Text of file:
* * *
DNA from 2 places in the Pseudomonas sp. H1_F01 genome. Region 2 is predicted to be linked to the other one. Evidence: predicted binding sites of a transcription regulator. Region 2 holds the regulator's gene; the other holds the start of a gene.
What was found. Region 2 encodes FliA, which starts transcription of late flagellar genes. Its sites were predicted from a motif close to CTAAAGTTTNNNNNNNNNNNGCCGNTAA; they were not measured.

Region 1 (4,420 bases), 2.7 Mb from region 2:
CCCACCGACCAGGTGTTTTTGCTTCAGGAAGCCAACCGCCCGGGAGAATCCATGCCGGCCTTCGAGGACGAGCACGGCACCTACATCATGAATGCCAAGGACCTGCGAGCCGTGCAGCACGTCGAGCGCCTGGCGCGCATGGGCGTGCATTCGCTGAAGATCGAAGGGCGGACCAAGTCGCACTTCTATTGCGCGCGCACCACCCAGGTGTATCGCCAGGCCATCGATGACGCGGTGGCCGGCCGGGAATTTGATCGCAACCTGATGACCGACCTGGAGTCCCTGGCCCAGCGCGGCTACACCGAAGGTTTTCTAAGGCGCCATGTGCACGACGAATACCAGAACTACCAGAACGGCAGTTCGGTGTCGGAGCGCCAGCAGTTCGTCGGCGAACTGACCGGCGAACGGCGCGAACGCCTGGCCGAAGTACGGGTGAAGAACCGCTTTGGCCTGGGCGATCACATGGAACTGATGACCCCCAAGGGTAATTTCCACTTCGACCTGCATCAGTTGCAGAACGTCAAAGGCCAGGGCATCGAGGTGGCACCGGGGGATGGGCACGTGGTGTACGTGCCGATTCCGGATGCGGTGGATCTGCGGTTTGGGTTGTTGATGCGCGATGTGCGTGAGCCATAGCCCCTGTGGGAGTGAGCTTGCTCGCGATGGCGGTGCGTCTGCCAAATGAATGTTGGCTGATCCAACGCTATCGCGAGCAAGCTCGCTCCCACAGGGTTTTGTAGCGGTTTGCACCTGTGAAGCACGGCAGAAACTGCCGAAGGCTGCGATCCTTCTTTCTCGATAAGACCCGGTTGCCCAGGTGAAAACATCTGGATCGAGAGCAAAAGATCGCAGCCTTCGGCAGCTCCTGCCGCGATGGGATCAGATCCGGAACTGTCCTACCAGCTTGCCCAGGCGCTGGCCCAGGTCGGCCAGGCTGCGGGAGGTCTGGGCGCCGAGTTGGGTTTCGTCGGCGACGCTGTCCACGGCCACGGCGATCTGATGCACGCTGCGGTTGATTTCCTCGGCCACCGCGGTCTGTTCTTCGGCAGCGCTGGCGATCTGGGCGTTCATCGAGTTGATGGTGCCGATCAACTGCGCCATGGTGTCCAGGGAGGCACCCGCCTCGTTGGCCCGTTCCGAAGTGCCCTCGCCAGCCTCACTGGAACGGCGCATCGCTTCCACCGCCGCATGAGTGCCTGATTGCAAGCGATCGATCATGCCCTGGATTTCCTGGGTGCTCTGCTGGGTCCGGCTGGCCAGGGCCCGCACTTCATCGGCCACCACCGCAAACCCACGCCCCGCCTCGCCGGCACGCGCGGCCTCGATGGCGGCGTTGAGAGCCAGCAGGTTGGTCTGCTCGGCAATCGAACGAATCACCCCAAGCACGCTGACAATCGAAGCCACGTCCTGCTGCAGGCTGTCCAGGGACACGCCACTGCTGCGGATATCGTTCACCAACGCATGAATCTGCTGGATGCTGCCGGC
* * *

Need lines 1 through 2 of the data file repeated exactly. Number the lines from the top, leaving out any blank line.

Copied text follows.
DNA from 2 places in the Pseudomonas sp. H1_F01 genome. Region 2 is predicted to be linked to the other one. Evidence: predicted binding sites of a transcription regulator. Region 2 holds the regulator's gene; the other holds the start of a gene.
What was found. Region 2 encodes FliA, which starts transcription of late flagellar genes. Its sites were predicted from a motif close to CTAAAGTTTNNNNNNNNNNNGCCGNTAA; they were not measured.